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I have a list of some objects and I want to iterate through them in a specific sequence for a particular number as returned by the following function. What the following does is, removes each number based on the modulo of the hash number to the list size and generates a sequence.

def genSeq(hash,n):
    l = range(n)
    seq = []
    while l:
        ind = hash % len(l)
        seq.append(l[ind])
        del l[ind]
    return seq

Eg: genSeq(53,5) will return [3, 1, 4, 2, 0]

I am presenting the algo in python for easy understanding. I am supposed to code in c++. The complexity in this form in O(n^2) both for vector and list. (we either pay for removing or for access). Can this be made any better ?

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1  
Using an appropriate datastructure for your l theoretically a log n performance is possible which would then be n log n in total. Nevertheless I doubt that this performance gain is big unless your n is really large. –  Howard Dec 29 '11 at 16:04
    
so, you want to shuffle n numbers, right ? –  Zonko Dec 29 '11 at 16:07
    
which datastructure would be suitable? How is it log n? –  balki Dec 29 '11 at 16:07
    
@Zonko yes. but in a sequence based on a argument(hash) –  balki Dec 29 '11 at 16:08
1  
@balki For example with a balanced binary tree. –  Howard Dec 29 '11 at 16:11

3 Answers 3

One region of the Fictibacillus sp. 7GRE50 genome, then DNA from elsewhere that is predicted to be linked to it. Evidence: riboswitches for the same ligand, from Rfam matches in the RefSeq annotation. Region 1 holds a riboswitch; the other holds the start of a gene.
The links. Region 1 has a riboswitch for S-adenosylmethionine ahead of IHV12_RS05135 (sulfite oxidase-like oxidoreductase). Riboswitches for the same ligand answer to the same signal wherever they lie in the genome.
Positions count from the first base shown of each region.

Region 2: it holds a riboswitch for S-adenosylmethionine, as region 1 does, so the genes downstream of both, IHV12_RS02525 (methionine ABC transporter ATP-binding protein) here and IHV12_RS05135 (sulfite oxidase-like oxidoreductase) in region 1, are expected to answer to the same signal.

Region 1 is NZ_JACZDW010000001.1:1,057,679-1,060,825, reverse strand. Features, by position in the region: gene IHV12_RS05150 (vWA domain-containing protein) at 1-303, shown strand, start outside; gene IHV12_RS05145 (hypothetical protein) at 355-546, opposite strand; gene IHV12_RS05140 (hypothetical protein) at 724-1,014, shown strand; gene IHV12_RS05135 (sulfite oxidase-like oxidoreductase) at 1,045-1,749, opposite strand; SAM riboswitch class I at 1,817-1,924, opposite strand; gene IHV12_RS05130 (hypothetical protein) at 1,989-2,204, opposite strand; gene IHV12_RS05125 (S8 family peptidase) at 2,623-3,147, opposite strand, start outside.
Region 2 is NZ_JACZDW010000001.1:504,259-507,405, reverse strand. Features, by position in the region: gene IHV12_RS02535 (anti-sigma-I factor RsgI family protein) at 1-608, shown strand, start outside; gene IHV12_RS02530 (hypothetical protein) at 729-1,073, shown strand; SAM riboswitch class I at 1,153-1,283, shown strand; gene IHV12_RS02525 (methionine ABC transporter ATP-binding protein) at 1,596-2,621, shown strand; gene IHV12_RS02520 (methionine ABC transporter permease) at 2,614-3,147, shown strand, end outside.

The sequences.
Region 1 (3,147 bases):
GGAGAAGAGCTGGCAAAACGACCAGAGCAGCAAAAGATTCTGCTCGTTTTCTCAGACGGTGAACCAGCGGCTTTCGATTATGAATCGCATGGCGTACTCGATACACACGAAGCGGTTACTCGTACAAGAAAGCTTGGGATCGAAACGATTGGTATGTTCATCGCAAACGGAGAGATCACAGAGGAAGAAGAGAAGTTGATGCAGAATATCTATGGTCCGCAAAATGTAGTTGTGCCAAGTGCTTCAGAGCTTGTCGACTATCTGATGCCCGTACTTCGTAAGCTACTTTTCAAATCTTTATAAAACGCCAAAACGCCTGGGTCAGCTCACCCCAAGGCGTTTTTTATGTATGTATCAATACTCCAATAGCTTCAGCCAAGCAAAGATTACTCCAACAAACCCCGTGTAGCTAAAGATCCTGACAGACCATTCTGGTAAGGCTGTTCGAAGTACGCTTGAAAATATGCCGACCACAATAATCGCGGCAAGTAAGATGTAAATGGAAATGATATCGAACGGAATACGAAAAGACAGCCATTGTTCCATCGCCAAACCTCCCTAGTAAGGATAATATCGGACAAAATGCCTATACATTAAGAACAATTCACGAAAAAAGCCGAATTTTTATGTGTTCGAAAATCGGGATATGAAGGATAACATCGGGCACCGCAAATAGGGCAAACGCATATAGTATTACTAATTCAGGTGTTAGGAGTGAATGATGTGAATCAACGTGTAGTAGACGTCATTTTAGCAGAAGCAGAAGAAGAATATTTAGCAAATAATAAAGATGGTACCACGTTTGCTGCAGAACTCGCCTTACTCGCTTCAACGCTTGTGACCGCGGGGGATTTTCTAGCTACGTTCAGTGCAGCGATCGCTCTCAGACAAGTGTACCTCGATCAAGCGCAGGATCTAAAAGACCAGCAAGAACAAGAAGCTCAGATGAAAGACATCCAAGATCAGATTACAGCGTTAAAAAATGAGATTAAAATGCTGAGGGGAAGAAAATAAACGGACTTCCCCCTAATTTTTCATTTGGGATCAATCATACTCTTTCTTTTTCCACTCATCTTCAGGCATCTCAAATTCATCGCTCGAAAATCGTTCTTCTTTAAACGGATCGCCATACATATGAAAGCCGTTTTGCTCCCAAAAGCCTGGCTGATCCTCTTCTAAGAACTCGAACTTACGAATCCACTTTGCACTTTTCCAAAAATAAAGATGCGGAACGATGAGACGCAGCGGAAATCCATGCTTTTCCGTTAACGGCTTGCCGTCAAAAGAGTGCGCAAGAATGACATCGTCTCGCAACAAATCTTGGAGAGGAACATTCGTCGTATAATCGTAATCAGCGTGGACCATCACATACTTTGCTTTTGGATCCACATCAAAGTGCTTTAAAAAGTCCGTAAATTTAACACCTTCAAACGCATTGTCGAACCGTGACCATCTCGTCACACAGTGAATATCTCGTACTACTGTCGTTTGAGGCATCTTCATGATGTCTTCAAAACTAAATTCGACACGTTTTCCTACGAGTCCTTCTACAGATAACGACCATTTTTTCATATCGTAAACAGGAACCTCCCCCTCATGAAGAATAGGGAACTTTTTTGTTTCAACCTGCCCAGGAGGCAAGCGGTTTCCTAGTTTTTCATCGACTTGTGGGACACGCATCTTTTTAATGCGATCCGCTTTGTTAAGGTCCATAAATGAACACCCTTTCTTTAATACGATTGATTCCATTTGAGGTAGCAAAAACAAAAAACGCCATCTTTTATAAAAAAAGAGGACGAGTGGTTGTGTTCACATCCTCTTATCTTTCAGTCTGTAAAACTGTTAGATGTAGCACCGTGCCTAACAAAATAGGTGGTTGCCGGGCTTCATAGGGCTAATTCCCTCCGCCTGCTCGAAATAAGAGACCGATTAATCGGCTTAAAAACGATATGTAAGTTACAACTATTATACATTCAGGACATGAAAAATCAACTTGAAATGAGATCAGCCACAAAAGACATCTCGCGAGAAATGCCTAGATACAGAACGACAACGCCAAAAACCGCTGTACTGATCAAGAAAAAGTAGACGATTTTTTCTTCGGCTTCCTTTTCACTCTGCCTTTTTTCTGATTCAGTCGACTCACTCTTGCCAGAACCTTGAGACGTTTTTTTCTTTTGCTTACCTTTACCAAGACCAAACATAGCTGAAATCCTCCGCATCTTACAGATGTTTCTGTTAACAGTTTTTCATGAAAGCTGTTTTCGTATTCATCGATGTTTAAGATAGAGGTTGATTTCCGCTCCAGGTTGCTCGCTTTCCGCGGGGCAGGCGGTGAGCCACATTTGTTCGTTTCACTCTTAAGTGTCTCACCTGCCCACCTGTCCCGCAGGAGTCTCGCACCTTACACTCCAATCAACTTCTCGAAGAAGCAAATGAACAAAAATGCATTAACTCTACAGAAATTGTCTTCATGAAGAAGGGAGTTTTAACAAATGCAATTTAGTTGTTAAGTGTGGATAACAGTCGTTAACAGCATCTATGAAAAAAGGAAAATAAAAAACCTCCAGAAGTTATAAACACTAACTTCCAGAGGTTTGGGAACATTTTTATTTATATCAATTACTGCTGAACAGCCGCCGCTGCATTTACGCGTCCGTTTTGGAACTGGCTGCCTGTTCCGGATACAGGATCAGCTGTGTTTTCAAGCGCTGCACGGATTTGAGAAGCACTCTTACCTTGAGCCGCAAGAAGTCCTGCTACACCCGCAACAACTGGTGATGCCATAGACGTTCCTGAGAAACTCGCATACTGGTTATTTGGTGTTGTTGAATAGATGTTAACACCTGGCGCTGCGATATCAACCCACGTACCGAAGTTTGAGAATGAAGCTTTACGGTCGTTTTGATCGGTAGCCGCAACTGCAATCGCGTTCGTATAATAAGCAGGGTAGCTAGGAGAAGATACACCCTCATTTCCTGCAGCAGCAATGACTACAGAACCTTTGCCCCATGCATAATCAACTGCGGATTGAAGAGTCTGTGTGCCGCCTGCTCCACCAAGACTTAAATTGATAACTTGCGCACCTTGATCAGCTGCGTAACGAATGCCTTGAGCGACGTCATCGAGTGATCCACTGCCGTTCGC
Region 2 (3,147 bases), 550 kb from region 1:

up vote 1 down vote accepted

A skip list would give you O(log n) access and removal. So your total traversal time would be O(n log n).

I'd like to think there is a linear solution, but nothing jumps out at me.

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The sequence [hash % (i+1) in range(len(l))] can be seen as a number in factoradic. There is a bijection between permutations and factoradic numbers.

The mapping from factoradic numbers to permutations is described in the top answer under the section "Permuting a list using an index sequence". Unfortunately the algorithm provided is quadratic. However there is a commenter which points to a data-structure which would make the algorithm O(nlog(n)).

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You should not delete from your vector, but swap with the end and decrease a fill pointer. Think about the Fisher-Yates shuffle.

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That's not going to work because it will change the order of items. You wouldn't get the same order as if you used his algorithm. –  Jim Mischel Dec 29 '11 at 19:42

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